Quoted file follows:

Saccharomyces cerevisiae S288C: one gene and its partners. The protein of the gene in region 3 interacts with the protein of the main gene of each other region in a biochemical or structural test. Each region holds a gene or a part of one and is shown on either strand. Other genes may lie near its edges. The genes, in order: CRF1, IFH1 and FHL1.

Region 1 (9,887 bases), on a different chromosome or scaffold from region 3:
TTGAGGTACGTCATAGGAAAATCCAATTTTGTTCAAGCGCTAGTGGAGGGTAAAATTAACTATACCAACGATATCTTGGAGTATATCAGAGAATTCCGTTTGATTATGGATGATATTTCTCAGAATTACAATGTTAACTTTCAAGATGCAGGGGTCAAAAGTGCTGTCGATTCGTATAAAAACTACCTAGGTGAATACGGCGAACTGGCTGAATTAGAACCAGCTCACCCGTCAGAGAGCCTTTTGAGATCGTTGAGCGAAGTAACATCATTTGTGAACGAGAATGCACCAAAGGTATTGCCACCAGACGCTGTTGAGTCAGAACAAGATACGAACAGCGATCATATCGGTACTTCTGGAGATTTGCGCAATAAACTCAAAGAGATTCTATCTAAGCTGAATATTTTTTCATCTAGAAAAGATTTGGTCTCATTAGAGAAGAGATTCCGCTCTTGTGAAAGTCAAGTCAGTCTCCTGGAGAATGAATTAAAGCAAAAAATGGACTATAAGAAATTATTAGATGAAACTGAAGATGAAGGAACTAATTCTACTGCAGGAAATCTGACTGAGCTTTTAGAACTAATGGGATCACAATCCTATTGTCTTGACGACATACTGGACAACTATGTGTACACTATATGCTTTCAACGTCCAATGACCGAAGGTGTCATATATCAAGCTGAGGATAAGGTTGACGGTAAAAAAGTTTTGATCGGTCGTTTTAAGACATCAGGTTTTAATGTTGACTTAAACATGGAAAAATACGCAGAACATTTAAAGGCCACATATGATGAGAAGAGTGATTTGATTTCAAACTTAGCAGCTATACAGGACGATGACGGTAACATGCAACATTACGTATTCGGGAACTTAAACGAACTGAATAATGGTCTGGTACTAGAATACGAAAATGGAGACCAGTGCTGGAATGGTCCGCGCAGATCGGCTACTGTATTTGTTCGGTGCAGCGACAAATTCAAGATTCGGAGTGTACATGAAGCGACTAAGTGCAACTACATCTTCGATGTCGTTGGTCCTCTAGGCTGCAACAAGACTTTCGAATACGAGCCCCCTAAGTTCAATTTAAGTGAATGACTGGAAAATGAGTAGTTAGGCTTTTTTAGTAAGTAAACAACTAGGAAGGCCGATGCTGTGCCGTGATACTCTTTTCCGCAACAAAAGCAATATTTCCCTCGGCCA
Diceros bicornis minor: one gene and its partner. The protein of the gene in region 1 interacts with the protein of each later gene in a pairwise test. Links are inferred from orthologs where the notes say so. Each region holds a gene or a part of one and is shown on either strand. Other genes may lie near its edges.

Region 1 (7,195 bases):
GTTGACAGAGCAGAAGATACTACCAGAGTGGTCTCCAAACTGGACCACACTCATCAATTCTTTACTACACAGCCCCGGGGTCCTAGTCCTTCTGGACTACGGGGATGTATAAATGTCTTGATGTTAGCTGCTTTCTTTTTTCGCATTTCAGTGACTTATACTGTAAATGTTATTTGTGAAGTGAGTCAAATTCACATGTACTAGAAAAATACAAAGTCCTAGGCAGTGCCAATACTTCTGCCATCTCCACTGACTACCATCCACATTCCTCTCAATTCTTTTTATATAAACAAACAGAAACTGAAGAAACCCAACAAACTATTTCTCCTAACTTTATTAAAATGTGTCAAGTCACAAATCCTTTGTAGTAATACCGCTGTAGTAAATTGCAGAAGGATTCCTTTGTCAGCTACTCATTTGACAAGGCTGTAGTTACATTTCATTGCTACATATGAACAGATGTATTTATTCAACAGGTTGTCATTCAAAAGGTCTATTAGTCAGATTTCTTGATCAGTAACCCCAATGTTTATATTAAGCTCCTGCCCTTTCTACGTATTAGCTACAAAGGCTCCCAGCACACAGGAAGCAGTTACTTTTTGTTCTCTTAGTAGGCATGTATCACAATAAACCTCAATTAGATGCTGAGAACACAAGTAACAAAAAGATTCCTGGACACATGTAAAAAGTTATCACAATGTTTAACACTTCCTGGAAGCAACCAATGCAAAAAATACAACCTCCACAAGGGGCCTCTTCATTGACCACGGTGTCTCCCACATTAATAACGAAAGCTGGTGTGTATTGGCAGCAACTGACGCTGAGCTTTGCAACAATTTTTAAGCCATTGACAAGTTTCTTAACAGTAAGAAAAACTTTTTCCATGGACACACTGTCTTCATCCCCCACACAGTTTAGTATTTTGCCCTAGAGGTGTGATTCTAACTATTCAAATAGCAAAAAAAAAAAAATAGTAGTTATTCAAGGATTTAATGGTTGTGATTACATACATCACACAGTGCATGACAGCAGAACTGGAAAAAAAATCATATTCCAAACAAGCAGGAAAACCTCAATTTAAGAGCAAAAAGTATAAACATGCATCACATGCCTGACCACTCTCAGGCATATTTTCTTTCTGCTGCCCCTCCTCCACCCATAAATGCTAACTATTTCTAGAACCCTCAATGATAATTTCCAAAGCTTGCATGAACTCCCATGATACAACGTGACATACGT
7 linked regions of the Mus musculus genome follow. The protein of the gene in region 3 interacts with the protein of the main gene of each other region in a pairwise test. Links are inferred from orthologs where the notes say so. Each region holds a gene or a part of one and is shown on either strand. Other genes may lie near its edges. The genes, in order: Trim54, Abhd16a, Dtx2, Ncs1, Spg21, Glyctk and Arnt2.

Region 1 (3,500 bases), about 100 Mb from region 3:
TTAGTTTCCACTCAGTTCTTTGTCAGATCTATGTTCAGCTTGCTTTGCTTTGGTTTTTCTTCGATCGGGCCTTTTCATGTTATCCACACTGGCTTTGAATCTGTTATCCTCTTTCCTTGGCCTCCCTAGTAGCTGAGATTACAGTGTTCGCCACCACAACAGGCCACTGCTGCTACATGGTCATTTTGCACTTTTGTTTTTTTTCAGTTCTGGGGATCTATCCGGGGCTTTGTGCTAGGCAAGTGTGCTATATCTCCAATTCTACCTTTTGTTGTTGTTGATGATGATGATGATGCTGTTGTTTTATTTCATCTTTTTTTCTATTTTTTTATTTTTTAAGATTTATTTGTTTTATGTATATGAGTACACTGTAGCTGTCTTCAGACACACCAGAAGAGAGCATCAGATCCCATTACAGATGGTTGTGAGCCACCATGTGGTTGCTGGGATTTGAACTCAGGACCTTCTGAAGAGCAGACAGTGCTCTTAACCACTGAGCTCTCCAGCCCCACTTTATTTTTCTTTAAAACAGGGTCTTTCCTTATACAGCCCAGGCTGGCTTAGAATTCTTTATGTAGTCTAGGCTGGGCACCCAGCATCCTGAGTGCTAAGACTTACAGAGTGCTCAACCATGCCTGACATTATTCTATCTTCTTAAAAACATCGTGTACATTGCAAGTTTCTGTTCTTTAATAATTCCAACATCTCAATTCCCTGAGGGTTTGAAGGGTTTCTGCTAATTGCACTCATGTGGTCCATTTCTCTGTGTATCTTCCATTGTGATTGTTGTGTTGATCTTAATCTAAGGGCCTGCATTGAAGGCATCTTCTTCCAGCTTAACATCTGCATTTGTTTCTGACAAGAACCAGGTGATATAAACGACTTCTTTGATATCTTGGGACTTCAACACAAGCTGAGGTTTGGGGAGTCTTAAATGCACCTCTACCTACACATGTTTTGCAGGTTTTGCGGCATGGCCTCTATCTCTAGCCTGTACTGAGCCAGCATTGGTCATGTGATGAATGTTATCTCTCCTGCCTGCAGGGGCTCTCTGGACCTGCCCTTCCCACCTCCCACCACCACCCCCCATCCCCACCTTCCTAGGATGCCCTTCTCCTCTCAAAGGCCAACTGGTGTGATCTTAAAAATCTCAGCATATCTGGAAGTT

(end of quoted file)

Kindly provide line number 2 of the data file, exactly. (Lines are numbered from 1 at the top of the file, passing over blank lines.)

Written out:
Region 1 (9,887 bases), on a different chromosome or scaffold from region 3: